SOS Children Villages Worldwide--the world's largest orphaned and abandoned children's charity
Amnesty International--campaigns for international human rights including children

I agree on all three counts, although I will die before I ever live in Athens again anyway. I soooo hated it there.

The children begging thing really bothers me too, not to mention the parents that use their children for cons and begging and all that crap. Sure, I'm all for treating the gypsies and other immigrants fairly, but lets not let them get away with child abuse and mistreatment.

As to the street vendors with their megaphones, what is with the weird robotic voice thing they always use? God that creeps me out. The first time I heard one over the phone when I was talking to my husband I had no idea what the hell it was. He explained to me what it was and I asked him what is with the voice. He said that is just what they do. Odd people.

Your blog was posted at 5:41am! I'm totally in shock! What sane person is awake at that time unless they are staggering home from a club?

Anyway, I'm totally behind you 100% on issue number one! There's nothing worse than lying in bed listening to the din they make. If it wasn't illegal, I'd quite happily take a contract out on them and have them executed. But apparently it's against their "human rights" or something...

I'm finding it wierd that your against the laiki. I personally hate them. My mom used to (and still does from time to time) drag me out of bed at the crack of noon, drag me down to the laiki where we'd then walk past every stall about 48 times to compare prices before overloading me with heavy bags of crap and then we'd have to walk home about 6000 blocks in 40oC heat. It wasn't then and still isn't now my ideal way of spending a morning. The fresh products are still good at the laiki but the rest of it is the same overpriced rubbish they sell down in Plaka to the tourists.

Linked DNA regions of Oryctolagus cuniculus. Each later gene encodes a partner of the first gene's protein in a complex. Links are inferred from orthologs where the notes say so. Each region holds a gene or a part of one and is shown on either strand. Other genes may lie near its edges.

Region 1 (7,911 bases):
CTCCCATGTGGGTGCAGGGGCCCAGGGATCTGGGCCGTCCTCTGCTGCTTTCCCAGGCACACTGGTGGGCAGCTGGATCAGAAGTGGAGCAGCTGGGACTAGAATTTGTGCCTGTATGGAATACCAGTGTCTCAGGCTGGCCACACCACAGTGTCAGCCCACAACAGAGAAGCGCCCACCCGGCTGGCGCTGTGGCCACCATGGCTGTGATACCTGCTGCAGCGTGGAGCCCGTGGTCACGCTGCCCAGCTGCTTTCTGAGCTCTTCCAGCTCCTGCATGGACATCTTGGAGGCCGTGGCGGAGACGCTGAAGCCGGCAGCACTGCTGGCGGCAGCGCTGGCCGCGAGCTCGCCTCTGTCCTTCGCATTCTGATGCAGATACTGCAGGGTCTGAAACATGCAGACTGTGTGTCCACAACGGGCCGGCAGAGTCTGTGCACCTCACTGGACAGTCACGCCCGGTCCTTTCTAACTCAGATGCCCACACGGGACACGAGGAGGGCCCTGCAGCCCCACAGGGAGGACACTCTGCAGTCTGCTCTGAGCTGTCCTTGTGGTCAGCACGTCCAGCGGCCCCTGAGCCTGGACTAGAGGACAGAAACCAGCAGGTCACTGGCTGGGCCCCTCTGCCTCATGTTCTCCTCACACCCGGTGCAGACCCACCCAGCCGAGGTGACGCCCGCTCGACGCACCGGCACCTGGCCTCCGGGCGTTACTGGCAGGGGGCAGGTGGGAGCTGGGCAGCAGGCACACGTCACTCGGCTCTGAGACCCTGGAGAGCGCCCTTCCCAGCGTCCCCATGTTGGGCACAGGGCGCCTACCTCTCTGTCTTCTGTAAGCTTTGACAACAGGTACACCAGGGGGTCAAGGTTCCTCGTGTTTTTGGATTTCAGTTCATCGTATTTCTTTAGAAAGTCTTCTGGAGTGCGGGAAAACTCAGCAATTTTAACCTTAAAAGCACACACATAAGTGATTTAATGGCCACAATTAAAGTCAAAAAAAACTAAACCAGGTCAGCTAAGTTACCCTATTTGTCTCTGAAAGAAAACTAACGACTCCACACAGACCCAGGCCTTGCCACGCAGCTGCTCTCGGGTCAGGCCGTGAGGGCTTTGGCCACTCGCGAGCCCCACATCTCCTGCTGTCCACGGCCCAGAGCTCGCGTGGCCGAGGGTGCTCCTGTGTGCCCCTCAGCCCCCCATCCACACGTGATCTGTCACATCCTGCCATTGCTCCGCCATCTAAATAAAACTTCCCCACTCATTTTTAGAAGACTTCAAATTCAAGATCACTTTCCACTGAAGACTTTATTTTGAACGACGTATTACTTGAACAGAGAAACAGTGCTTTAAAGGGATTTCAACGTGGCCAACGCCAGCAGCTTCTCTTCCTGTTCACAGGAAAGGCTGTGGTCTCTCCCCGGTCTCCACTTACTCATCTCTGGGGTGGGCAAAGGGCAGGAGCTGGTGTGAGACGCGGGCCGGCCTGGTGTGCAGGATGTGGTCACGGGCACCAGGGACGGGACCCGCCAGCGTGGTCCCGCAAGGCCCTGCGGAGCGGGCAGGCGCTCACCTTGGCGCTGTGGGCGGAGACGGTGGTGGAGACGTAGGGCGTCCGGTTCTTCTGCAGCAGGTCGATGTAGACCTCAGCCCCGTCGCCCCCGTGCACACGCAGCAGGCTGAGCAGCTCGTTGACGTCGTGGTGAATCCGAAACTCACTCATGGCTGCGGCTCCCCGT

The point you make about street beggers, I don't know what to say about it. You seem to think that people are going to think you are cruel. I certainly don't as it appears to me you give these issues much more thought than anyone I know. The example about the woman with the baby out in the sun. I wouldn't have noticed her to be honest and certainly the welfare of the baby wouldn't have entered my mind. I hope the readers of your blog realize that by funding these children, your not helping them as they immediately give the cash to the adults running this illegal operation. My mom isn't quite as hardened as me though. She always buys them ice creams or sweets as she says it's something for them which no-one can take away.

This thread also made me think of a blog topic you did a long time ago.... http://theseawitch.blogspot.com/2004/11/to-pay-or-not-to-pay-charity-or.html

Seawitch,

As I keep saying, I think that you put into words what many of us North Americans believe but sometimes just don't enunciate.

Keep up the good work, and by the way, I forward your comments many times to a Group of Greek Americans in the states and they are loving your words also.